INTRODUCTION

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This guide explains how you can install and use KVM for creating and running virtual machines on a CentOS 6.0 server. I will show how to create image-based virtual machines . KVM is short for Kernel-based Virtual Machine and makes use of hardware virtualization, i.e., you need a CPU that supports hardware virtualization, e.g. Intel VT or AMD-V.

 

 Note

I’m using a CentOS 6.0 server with the hostname server1.sathish.com and the IP address 192.168.31.100 here as my KVM host.

I had SELinux disabled on my CentOS 6.0 system. I didn’t test with SELinux on; it might work, but if not, you better switch off SELinux as well:

#vi /etc/selinux/config

SELINUX=disabled

 

#reboot

 

 

Installing KVM

First check if your CPU supports hardware virtualization – if this is the case, the command

#egrep ‘(vmx|svm)’ –color=always /proc/cpuinfo

 
flags           : fpu vme de pse tsc msr pae mce cx8 apic sep mtrr pge mca cmov pat pse36 clflush mmx fxsr sse sse2 ht syscall
nx mmxext fxsr_opt rdtscp lm 3dnowext 3dnow pni cx16 lahf_lm cmp_legacy svm extapic cr8_legacy misalignsse
flags           : fpu vme de pse tsc msr pae mce cx8 apic sep mtrr pge mca cmov pat pse36 clflush mmx fxsr sse sse2 ht syscall
nx mmxext fxsr_opt rdtscp lm 3dnowext 3dnow pni cx16 lahf_lm cmp_legacy svm extapic cr8_legacy misalignsse

If nothing is displayed, then your processor doesn’t support hardware virtualization, and you must stop here.

Now we import the GPG keys for software packages:

#rpm –import /etc/pki/rpm-gpg/RPM-GPG-KEY*

 

To install KVM and virtinst (a tool to create virtual machines), we run


#yum groupinstall ‘Virtualization’

#yum install  kvm libvirt  python-virtinst   qemu-kvm  virt-manager  virt-viewer

 

Then start the libvirt daemon:

#/etc/init.d/libvirtd start

#/etc/init.d/messagebus start

#/etc/init.d/avahi-daemon start

#chkconfig libvirtd on

#chkconfig messagebus on

#chkconfig  avahi-daemon on

To check if KVM has successfully been installed, run

#virsh -c qemu:///system list
Id Name                 State
———————————-

If it displays an error instead, then something went wrong.

 

Next we need to set up a network bridge on our server so that our virtual machines can be accessed from other hosts as if they were physical systems in the network.

 

 

To do this, we install the package bridge-utils

#yum install bridge-utils

 

#vi /etc/sysconfig/network-scripts/ifcfg-br0

DEVICE=”br0″

NM_CONTROLLED=”no”

ONBOOT=yes

TYPE=Bridge

BOOTPROTO=none

IPADDR=192.168.31.1

PREFIX=24

GATEWAY=192.168.31.1

DEFROUTE=yes

IPV4_FAILURE_FATAL=yes

IPV6INIT=no

NAME=”System br0″

 

 

Modify /etc/sysconfig/network-scripts/ifcfg-eth0 as follows (comment out BOOTPROTO, IPADDR, PREFIX, GATEWAY, DNS1, and DNS2 and add BRIDGE=br0):

 

 

 

#vi /etc/sysconfig/network-scripts/ifcfg-eth0

DEVICE=”eth0″

NM_CONTROLLED=”no”

ONBOOT=yes

HWADDR=44:37:E6:26:E6:47

TYPE=Ethernet

#BOOTPROTO=none

#IPADDR=192.168.31.1

#PREFIX=24

#GATEWAY=192.168.31.1

DEFROUTE=yes

IPV4_FAILURE_FATAL=yes

IPV6INIT=no

NAME=”System eth0″

UUID=5fb06bd0-0bb0-7ffb-45f1-d6edd65f3e03

BRIDGE=br0

 

Restart the network

#/etc/init.d/network restart

 

#ifconfig
br0       Link encap:Ethernet  HWaddr 44:37:E6:26:E6:4F
inet addr:192.168.31.1  Bcast:192.168.31.255  Mask:255.255.255.0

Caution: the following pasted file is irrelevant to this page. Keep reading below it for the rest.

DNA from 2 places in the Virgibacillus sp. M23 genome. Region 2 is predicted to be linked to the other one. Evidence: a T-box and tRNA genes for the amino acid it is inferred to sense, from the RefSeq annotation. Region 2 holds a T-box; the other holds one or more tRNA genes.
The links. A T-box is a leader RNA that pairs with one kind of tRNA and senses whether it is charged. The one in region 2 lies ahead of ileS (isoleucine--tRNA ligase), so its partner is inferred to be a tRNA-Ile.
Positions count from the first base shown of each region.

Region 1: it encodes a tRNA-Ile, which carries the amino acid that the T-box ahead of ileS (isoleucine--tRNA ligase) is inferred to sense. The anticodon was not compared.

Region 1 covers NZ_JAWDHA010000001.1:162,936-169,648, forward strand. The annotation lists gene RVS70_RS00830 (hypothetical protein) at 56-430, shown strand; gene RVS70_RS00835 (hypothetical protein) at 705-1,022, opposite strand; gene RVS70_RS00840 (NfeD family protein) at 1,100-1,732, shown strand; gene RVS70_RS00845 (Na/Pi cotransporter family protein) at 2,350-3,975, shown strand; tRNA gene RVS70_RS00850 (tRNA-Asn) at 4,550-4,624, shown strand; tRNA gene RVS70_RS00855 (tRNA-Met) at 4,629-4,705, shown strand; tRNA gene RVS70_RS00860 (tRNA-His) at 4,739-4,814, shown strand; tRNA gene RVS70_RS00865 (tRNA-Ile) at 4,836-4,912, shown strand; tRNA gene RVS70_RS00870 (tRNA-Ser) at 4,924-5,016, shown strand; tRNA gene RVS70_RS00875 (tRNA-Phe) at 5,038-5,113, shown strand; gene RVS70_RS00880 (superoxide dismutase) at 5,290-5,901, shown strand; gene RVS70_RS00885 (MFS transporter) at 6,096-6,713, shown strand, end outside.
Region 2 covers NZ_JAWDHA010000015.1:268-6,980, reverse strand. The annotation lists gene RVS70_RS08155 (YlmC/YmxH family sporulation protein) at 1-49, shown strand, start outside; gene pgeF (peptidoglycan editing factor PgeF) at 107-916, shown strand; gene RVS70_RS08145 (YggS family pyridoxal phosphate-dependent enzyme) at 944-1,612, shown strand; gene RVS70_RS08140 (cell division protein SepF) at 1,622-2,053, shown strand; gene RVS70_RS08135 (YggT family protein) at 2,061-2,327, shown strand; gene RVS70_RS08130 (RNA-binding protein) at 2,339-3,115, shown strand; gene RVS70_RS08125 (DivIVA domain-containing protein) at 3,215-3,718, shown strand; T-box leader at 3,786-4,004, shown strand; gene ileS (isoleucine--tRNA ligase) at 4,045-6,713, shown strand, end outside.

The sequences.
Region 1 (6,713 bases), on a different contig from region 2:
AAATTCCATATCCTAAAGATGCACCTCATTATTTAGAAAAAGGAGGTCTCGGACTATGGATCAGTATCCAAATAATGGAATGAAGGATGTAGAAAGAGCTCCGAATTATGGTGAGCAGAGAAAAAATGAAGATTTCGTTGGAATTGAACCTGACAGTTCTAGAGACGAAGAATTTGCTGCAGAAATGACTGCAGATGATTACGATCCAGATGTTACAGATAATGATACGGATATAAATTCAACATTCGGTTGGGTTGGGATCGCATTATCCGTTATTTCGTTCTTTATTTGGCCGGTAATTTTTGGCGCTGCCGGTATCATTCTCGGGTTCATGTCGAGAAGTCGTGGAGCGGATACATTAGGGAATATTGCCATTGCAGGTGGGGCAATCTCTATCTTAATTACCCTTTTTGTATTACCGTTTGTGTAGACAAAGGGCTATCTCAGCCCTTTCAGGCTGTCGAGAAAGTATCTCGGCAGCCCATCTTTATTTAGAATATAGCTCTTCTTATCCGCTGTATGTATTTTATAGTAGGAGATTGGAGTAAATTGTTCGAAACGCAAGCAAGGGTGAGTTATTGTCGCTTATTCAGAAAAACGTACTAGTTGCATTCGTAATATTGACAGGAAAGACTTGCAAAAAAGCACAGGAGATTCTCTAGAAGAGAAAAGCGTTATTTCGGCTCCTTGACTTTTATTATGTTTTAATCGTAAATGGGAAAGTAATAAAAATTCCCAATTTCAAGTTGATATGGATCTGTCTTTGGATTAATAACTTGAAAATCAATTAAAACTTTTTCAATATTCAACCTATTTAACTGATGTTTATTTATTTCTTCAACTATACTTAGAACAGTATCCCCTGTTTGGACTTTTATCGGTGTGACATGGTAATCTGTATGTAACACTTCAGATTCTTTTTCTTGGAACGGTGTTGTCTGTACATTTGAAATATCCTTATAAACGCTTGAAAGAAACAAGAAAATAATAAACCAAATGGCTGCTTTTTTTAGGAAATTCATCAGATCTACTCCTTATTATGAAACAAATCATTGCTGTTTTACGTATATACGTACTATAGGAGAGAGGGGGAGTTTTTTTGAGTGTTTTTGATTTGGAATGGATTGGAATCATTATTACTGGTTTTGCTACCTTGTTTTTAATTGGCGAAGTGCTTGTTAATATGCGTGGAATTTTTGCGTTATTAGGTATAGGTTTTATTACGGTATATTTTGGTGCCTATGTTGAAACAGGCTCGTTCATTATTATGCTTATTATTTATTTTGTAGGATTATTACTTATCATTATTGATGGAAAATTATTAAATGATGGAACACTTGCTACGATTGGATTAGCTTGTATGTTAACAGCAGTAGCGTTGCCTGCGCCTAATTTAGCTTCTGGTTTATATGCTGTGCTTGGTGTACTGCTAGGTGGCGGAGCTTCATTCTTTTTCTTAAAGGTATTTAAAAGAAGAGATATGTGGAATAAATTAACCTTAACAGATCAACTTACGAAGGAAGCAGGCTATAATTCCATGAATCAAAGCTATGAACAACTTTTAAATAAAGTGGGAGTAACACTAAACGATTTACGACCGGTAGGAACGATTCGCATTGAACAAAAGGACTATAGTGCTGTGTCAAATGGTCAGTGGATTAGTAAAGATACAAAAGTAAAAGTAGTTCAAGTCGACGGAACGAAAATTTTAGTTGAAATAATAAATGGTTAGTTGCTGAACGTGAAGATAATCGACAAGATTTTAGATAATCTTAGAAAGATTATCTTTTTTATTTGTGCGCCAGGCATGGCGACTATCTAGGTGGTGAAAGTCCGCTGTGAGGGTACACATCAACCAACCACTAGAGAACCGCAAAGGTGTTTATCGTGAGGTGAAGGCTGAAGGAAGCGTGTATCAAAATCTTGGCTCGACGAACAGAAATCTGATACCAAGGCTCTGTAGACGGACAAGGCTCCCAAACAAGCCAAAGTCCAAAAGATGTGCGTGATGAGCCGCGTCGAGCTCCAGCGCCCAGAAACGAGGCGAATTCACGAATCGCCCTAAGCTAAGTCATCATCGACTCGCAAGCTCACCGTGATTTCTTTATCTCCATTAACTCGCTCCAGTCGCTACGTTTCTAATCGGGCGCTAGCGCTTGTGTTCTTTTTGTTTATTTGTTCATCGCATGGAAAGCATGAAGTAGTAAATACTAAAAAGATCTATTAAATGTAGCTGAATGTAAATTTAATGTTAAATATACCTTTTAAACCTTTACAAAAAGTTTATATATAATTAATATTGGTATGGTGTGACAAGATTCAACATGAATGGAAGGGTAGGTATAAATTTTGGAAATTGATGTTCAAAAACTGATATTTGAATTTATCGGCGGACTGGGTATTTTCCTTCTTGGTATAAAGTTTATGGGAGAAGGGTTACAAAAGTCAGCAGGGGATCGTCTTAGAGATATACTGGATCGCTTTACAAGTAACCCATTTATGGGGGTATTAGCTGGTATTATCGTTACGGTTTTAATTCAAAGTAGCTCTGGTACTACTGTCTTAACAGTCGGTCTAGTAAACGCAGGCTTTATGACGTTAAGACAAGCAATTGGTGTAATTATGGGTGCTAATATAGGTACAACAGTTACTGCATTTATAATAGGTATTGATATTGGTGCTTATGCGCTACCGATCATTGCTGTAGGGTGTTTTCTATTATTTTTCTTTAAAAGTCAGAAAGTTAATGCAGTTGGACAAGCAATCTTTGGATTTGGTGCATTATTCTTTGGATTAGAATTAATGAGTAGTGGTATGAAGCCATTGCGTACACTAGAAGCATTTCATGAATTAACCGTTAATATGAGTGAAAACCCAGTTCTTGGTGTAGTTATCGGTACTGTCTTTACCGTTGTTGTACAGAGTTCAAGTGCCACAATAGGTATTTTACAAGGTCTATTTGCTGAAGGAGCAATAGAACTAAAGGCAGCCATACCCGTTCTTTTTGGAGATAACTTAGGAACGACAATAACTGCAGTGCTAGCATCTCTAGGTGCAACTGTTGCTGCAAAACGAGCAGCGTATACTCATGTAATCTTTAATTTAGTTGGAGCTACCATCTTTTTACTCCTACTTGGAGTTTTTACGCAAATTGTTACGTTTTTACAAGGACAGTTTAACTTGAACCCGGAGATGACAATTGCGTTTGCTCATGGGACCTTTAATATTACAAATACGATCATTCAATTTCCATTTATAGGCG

inet6 addr: fe80::21e:90ff:fef3:f002/64 Scope:Link
UP BROADCAST RUNNING MULTICAST  MTU:1500  Metric:1
RX packets:103 errors:0 dropped:0 overruns:0 frame:0
TX packets:79 errors:0 dropped:0 overruns:0 carrier:0
collisions:0 txqueuelen:0
RX bytes:7434 (7.2 KiB)  TX bytes:21398 (20.8 KiB)

eth0      Link encap:Ethernet  HWaddr 44:37:E6:26:E6:47
inet6 addr: fe80::21e:90ff:fef3:f002/64 Scope:Link
UP BROADCAST RUNNING PROMISC MULTICAST  MTU:1500  Metric:1
RX packets:19511 errors:0 dropped:0 overruns:0 frame:0
TX packets:11592 errors:0 dropped:0 overruns:0 carrier:0
collisions:0 txqueuelen:1000
RX bytes:25980124 (24.7 MiB)  TX bytes:1104371 (1.0 MiB)
Interrupt:28 Base address:0x6000

lo        Link encap:Local Loopback
inet addr:127.0.0.1  Mask:255.0.0.0
inet6 addr: ::1/128 Scope:Host
UP LOOPBACK RUNNING  MTU:16436  Metric:1
RX packets:7 errors:0 dropped:0 overruns:0 frame:0
TX packets:7 errors:0 dropped:0 overruns:0 carrier:0
collisions:0 txqueuelen:0
RX bytes:3608 (3.5 KiB)  TX bytes:3608 (3.5 KiB)

virbr0    Link encap:Ethernet  HWaddr 6A:12:69:18:2B:05
inet addr:192.168.122.1  Bcast:192.168.122.255  Mask:255.255.255.0
UP BROADCAST RUNNING MULTICAST  MTU:1500  Metric:1
RX packets:0 errors:0 dropped:0 overruns:0 frame:0
TX packets:0 errors:0 dropped:0 overruns:0 carrier:0
collisions:0 txqueuelen:0
RX bytes:0 (0.0 b)  TX bytes:0 (0.0 b)

 

We need to create new LVM volumes for the new virtual machine. I’m assuming LVM is already being used, that the volume group is called ‘vg_www’, and that there is sufficient free space available in the vg_www group for the new volumes. If your volume group has a different name then just modify the instructions below accordingly. Change the volume sizes to suit your requirements:

 

#lvcreate  -L 10G  -n  vm1   vg_www

This command installs CentOS on the guest and The guest is called ‘vm1’, it has a dedicated physical CPU core (core number 1) and 1 GB of RAM allocated to it,using ftp server as a installation source. you can use any other type such as CD-ROM  , ISO images, HTTP  etc.

 

#virt-install –-name=vm1  -–cpuset=1   –-ram=1024   –network bridge=br0  –disk=/dev/mapper/vg_www-vm1  –extra-args=’console=tty0 console=ttyS0,115200n8 serial  –location=ftp://19.168.31.1

 

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